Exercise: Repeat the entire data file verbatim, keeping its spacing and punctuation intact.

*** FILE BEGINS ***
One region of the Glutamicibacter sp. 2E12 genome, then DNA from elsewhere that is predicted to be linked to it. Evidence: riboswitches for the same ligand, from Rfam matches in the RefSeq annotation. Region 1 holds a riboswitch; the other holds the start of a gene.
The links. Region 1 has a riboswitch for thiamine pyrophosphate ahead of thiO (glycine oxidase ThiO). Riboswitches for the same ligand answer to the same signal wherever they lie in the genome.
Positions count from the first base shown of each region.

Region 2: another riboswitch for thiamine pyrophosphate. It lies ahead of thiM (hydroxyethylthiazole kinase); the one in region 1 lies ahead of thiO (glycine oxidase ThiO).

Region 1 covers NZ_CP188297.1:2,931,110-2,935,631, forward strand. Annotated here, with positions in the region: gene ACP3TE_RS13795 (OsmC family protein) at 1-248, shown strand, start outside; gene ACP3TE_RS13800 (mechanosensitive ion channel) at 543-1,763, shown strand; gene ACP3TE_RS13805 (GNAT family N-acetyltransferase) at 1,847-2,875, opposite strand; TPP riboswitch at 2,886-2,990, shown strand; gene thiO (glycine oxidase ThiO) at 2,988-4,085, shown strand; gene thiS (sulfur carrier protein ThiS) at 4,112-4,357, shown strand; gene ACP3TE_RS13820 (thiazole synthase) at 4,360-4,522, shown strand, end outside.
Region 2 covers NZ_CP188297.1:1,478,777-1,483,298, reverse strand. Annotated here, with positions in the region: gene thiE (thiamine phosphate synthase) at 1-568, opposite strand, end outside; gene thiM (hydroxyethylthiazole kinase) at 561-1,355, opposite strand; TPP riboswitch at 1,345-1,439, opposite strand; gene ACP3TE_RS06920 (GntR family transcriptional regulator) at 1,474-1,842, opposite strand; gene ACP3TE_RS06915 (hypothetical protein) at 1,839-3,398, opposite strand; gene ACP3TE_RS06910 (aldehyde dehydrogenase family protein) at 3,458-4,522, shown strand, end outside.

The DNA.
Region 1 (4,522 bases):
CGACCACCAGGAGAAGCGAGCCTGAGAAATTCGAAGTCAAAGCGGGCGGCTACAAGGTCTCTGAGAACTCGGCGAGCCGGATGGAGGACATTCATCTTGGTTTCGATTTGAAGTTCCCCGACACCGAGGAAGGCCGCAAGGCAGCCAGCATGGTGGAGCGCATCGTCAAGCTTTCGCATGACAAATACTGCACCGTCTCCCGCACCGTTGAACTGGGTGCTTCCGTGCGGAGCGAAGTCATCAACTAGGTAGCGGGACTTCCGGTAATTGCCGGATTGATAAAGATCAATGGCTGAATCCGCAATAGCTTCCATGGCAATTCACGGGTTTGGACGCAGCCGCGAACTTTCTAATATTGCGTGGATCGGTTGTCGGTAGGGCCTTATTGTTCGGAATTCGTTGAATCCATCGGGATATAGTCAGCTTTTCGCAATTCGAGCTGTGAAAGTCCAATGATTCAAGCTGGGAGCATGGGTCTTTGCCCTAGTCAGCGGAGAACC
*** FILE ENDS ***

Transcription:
One region of the Glutamicibacter sp. 2E12 genome, then DNA from elsewhere that is predicted to be linked to it. Evidence: riboswitches for the same ligand, from Rfam matches in the RefSeq annotation. Region 1 holds a riboswitch; the other holds the start of a gene.
The links. Region 1 has a riboswitch for thiamine pyrophosphate ahead of thiO (glycine oxidase ThiO). Riboswitches for the same ligand answer to the same signal wherever they lie in the genome.
Positions count from the first base shown of each region.

Region 2: another riboswitch for thiamine pyrophosphate. It lies ahead of thiM (hydroxyethylthiazole kinase); the one in region 1 lies ahead of thiO (glycine oxidase ThiO).

Region 1 covers NZ_CP188297.1:2,931,110-2,935,631, forward strand. Annotated here, with positions in the region: gene ACP3TE_RS13795 (OsmC family protein) at 1-248, shown strand, start outside; gene ACP3TE_RS13800 (mechanosensitive ion channel) at 543-1,763, shown strand; gene ACP3TE_RS13805 (GNAT family N-acetyltransferase) at 1,847-2,875, opposite strand; TPP riboswitch at 2,886-2,990, shown strand; gene thiO (glycine oxidase ThiO) at 2,988-4,085, shown strand; gene thiS (sulfur carrier protein ThiS) at 4,112-4,357, shown strand; gene ACP3TE_RS13820 (thiazole synthase) at 4,360-4,522, shown strand, end outside.
Region 2 covers NZ_CP188297.1:1,478,777-1,483,298, reverse strand. Annotated here, with positions in the region: gene thiE (thiamine phosphate synthase) at 1-568, opposite strand, end outside; gene thiM (hydroxyethylthiazole kinase) at 561-1,355, opposite strand; TPP riboswitch at 1,345-1,439, opposite strand; gene ACP3TE_RS06920 (GntR family transcriptional regulator) at 1,474-1,842, opposite strand; gene ACP3TE_RS06915 (hypothetical protein) at 1,839-3,398, opposite strand; gene ACP3TE_RS06910 (aldehyde dehydrogenase family protein) at 3,458-4,522, shown strand, end outside.

The DNA.
Region 1 (4,522 bases):
CGACCACCAGGAGAAGCGAGCCTGAGAAATTCGAAGTCAAAGCGGGCGGCTACAAGGTCTCTGAGAACTCGGCGAGCCGGATGGAGGACATTCATCTTGGTTTCGATTTGAAGTTCCCCGACACCGAGGAAGGCCGCAAGGCAGCCAGCATGGTGGAGCGCATCGTCAAGCTTTCGCATGACAAATACTGCACCGTCTCCCGCACCGTTGAACTGGGTGCTTCCGTGCGGAGCGAAGTCATCAACTAGGTAGCGGGACTTCCGGTAATTGCCGGATTGATAAAGATCAATGGCTGAATCCGCAATAGCTTCCATGGCAATTCACGGGTTTGGACGCAGCCGCGAACTTTCTAATATTGCGTGGATCGGTTGTCGGTAGGGCCTTATTGTTCGGAATTCGTTGAATCCATCGGGATATAGTCAGCTTTTCGCAATTCGAGCTGTGAAAGTCCAATGATTCAAGCTGGGAGCATGGGTCTTTGCCCTAGTCAGCGGAGAACC